Don’t you get mobbed? How do you deal with it? “Well, I try and go to places in a group so that it doesn’t become uncomfortable but what is the max that can happen anyway? Ten, twenty, thirty people might come up and want a selfie or an autograph. And why do they want it? Because they love my music! Generally a human being is very egotistic. If a person is going beyond that and approaching you for an autograph, that means he loves what you do,” says the man who has never refused a single autograph. “If you refuse, he might still listen to your music but somewhere you’ve lost that connect.”

On another note, is Shankar getting to do the kind of music that he really wanted to? “I have proven myself in Bollywood and otherwise and right now I’m up to my gills with film music. But I believe now is the beginning of the kind of music that I want to do. You must understand that Bollywood is only a part of my music. Even though it consumes a huge part of my life. I personally believe that I haven’t even explored one tenth of my potential.”

So, is Bollywood actually playing a negative role in stifling the growth of non-film music? “It’s coming back in a big way and it’s happening largely due to the growth of digital platforms. Now you can connect with your audience directly. There are plenty of artists now who have not sung a single film song.” Clearly Shankar is a fan of digitisation of music. “I would say that the digital world, if it is used the way it is meant to be then, you’re at an advantage. From a pure convenience perspective, but as long as you’re using it to achieve a good end. If you’re inherently a musician and have knowledge of music then use electronics to enhance music. Today I can ask John McLaughlin to send a solo. Earlier it would have been extremely difficult if not impossible to pull off.”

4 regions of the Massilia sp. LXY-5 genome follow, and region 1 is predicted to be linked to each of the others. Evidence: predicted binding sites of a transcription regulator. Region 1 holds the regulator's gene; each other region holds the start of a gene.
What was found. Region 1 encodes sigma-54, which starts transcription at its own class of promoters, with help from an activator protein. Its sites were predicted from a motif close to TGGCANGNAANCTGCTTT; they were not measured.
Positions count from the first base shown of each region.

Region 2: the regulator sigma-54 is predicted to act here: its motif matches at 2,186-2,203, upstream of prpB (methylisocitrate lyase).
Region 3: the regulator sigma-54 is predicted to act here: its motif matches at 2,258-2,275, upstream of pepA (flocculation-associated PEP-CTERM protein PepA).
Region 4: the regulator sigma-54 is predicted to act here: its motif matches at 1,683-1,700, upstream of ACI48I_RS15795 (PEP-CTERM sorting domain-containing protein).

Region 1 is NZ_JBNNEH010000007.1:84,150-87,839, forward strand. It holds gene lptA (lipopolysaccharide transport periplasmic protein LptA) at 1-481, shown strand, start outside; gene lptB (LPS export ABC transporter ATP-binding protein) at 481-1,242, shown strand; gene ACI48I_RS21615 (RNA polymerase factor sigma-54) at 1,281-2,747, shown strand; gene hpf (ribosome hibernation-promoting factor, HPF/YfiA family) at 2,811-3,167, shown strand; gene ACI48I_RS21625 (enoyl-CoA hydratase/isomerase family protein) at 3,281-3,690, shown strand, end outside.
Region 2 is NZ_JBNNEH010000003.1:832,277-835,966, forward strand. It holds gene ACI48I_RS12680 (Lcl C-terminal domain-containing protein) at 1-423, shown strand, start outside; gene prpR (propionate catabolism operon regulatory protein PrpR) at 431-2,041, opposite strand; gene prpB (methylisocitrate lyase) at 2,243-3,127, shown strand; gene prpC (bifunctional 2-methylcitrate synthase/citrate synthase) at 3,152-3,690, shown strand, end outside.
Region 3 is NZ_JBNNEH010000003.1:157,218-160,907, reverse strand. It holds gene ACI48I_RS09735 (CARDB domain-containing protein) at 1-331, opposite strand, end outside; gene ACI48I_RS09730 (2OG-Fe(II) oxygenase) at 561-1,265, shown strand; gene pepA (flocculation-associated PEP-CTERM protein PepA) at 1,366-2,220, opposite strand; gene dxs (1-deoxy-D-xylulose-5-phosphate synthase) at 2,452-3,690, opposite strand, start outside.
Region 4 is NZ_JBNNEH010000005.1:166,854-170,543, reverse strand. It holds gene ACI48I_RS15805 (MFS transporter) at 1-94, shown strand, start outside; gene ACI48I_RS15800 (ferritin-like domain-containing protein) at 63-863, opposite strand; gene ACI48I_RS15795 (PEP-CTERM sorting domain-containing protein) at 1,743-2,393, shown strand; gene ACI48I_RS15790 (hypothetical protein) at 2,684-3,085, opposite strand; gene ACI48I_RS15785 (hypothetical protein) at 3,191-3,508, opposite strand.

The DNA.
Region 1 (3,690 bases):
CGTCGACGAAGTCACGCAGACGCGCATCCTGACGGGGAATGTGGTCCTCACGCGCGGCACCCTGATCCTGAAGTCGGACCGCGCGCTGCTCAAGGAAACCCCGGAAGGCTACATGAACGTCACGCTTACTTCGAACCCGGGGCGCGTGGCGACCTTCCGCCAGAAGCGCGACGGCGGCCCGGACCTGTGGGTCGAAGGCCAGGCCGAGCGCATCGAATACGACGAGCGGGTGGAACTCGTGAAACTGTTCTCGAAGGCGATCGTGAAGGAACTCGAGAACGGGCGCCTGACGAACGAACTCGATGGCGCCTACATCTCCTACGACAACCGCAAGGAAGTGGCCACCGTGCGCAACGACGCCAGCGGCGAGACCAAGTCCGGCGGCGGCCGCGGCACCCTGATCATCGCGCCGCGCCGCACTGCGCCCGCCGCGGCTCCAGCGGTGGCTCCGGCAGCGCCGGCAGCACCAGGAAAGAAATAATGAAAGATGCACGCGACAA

We carry on chatting without realising that the 20 minutes that he had originally granted us has stretched to almost 60. By the time we realise we can’t stretch it any further, there is no genuine desire to get up and leave an interesting discussion with a man who is as earthy and thoroughly fascinating as Shankar Mahadevan. And now, we wait for the rest of that awesome potential to be unleashed.